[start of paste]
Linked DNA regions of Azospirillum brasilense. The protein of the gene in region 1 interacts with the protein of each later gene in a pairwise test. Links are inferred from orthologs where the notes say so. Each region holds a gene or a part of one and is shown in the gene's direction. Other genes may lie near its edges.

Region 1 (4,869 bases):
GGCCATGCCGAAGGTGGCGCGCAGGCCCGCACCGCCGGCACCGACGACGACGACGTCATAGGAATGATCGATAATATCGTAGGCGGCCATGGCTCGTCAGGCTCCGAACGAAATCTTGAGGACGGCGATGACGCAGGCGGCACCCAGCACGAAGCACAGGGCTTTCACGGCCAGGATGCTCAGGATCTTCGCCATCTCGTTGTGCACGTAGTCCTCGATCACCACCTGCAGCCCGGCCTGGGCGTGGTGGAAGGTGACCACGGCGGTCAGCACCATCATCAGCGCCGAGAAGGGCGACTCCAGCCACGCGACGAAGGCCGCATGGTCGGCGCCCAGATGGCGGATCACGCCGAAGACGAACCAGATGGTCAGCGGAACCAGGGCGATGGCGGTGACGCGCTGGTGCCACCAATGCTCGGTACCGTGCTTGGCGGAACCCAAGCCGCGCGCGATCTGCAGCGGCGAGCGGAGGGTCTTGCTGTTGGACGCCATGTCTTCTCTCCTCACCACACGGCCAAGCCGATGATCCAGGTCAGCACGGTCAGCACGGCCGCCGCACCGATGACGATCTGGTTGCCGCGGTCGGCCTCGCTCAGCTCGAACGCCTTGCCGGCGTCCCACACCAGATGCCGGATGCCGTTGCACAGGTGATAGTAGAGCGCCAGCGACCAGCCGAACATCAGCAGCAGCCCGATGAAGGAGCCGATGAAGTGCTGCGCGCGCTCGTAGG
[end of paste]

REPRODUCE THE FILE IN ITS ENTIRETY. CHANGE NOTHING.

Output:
Linked DNA regions of Azospirillum brasilense. The protein of the gene in region 1 interacts with the protein of each later gene in a pairwise test. Links are inferred from orthologs where the notes say so. Each region holds a gene or a part of one and is shown in the gene's direction. Other genes may lie near its edges.

Region 1 (4,869 bases):
GGCCATGCCGAAGGTGGCGCGCAGGCCCGCACCGCCGGCACCGACGACGACGACGTCATAGGAATGATCGATAATATCGTAGGCGGCCATGGCTCGTCAGGCTCCGAACGAAATCTTGAGGACGGCGATGACGCAGGCGGCACCCAGCACGAAGCACAGGGCTTTCACGGCCAGGATGCTCAGGATCTTCGCCATCTCGTTGTGCACGTAGTCCTCGATCACCACCTGCAGCCCGGCCTGGGCGTGGTGGAAGGTGACCACGGCGGTCAGCACCATCATCAGCGCCGAGAAGGGCGACTCCAGCCACGCGACGAAGGCCGCATGGTCGGCGCCCAGATGGCGGATCACGCCGAAGACGAACCAGATGGTCAGCGGAACCAGGGCGATGGCGGTGACGCGCTGGTGCCACCAATGCTCGGTACCGTGCTTGGCGGAACCCAAGCCGCGCGCGATCTGCAGCGGCGAGCGGAGGGTCTTGCTGTTGGACGCCATGTCTTCTCTCCTCACCACACGGCCAAGCCGATGATCCAGGTCAGCACGGTCAGCACGGCCGCCGCACCGATGACGATCTGGTTGCCGCGGTCGGCCTCGCTCAGCTCGAACGCCTTGCCGGCGTCCCACACCAGATGCCGGATGCCGTTGCACAGGTGATAGTAGAGCGCCAGCGACCAGCCGAACATCAGCAGCAGCCCGATGAAGGAGCCGATGAAGTGCTGCGCGCGCTCGTAGG